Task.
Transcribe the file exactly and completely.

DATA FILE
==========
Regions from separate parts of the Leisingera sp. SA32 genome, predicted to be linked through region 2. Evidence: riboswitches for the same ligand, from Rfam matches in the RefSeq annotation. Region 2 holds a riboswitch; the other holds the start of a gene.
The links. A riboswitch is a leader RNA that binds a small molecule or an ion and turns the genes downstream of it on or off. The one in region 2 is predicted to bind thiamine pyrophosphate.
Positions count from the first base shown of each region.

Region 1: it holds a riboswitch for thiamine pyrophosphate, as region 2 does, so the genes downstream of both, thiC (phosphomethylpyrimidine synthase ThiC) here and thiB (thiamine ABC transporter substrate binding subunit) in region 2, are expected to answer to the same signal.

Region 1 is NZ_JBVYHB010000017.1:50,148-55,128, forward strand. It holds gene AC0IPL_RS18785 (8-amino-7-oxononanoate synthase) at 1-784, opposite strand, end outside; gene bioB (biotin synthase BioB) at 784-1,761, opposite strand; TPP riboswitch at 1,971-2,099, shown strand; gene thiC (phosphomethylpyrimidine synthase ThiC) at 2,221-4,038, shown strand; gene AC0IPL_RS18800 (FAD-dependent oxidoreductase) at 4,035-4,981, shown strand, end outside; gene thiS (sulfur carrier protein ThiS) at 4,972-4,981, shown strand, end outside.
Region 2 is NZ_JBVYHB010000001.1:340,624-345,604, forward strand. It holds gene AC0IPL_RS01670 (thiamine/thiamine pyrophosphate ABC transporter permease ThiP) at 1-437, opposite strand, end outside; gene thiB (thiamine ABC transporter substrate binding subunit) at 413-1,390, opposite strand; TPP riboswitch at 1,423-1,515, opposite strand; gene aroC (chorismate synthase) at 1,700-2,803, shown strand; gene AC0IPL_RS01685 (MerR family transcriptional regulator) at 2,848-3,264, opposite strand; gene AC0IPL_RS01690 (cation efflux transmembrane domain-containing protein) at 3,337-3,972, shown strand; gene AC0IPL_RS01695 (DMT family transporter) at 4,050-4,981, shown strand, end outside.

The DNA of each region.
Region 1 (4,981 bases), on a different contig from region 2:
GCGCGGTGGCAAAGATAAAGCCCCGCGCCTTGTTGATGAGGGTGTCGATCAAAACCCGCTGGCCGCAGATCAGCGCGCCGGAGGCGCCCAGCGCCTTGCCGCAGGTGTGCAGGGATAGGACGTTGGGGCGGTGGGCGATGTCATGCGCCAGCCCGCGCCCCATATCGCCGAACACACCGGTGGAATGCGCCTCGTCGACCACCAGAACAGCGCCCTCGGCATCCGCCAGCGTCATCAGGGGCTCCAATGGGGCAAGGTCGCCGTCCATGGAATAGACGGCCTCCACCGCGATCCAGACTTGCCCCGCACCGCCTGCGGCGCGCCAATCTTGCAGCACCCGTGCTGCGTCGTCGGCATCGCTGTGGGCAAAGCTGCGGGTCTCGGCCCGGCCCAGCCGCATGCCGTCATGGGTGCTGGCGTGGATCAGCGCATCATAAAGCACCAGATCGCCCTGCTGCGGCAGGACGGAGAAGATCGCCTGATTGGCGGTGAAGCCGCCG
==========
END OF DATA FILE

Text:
Regions from separate parts of the Leisingera sp. SA32 genome, predicted to be linked through region 2. Evidence: riboswitches for the same ligand, from Rfam matches in the RefSeq annotation. Region 2 holds a riboswitch; the other holds the start of a gene.
The links. A riboswitch is a leader RNA that binds a small molecule or an ion and turns the genes downstream of it on or off. The one in region 2 is predicted to bind thiamine pyrophosphate.
Positions count from the first base shown of each region.

Region 1: it holds a riboswitch for thiamine pyrophosphate, as region 2 does, so the genes downstream of both, thiC (phosphomethylpyrimidine synthase ThiC) here and thiB (thiamine ABC transporter substrate binding subunit) in region 2, are expected to answer to the same signal.

Region 1 is NZ_JBVYHB010000017.1:50,148-55,128, forward strand. It holds gene AC0IPL_RS18785 (8-amino-7-oxononanoate synthase) at 1-784, opposite strand, end outside; gene bioB (biotin synthase BioB) at 784-1,761, opposite strand; TPP riboswitch at 1,971-2,099, shown strand; gene thiC (phosphomethylpyrimidine synthase ThiC) at 2,221-4,038, shown strand; gene AC0IPL_RS18800 (FAD-dependent oxidoreductase) at 4,035-4,981, shown strand, end outside; gene thiS (sulfur carrier protein ThiS) at 4,972-4,981, shown strand, end outside.
Region 2 is NZ_JBVYHB010000001.1:340,624-345,604, forward strand. It holds gene AC0IPL_RS01670 (thiamine/thiamine pyrophosphate ABC transporter permease ThiP) at 1-437, opposite strand, end outside; gene thiB (thiamine ABC transporter substrate binding subunit) at 413-1,390, opposite strand; TPP riboswitch at 1,423-1,515, opposite strand; gene aroC (chorismate synthase) at 1,700-2,803, shown strand; gene AC0IPL_RS01685 (MerR family transcriptional regulator) at 2,848-3,264, opposite strand; gene AC0IPL_RS01690 (cation efflux transmembrane domain-containing protein) at 3,337-3,972, shown strand; gene AC0IPL_RS01695 (DMT family transporter) at 4,050-4,981, shown strand, end outside.

The DNA of each region.
Region 1 (4,981 bases), on a different contig from region 2:
GCGCGGTGGCAAAGATAAAGCCCCGCGCCTTGTTGATGAGGGTGTCGATCAAAACCCGCTGGCCGCAGATCAGCGCGCCGGAGGCGCCCAGCGCCTTGCCGCAGGTGTGCAGGGATAGGACGTTGGGGCGGTGGGCGATGTCATGCGCCAGCCCGCGCCCCATATCGCCGAACACACCGGTGGAATGCGCCTCGTCGACCACCAGAACAGCGCCCTCGGCATCCGCCAGCGTCATCAGGGGCTCCAATGGGGCAAGGTCGCCGTCCATGGAATAGACGGCCTCCACCGCGATCCAGACTTGCCCCGCACCGCCTGCGGCGCGCCAATCTTGCAGCACCCGTGCTGCGTCGTCGGCATCGCTGTGGGCAAAGCTGCGGGTCTCGGCCCGGCCCAGCCGCATGCCGTCATGGGTGCTGGCGTGGATCAGCGCATCATAAAGCACCAGATCGCCCTGCTGCGGCAGGACGGAGAAGATCGCCTGATTGGCGGTGAAGCCGCCG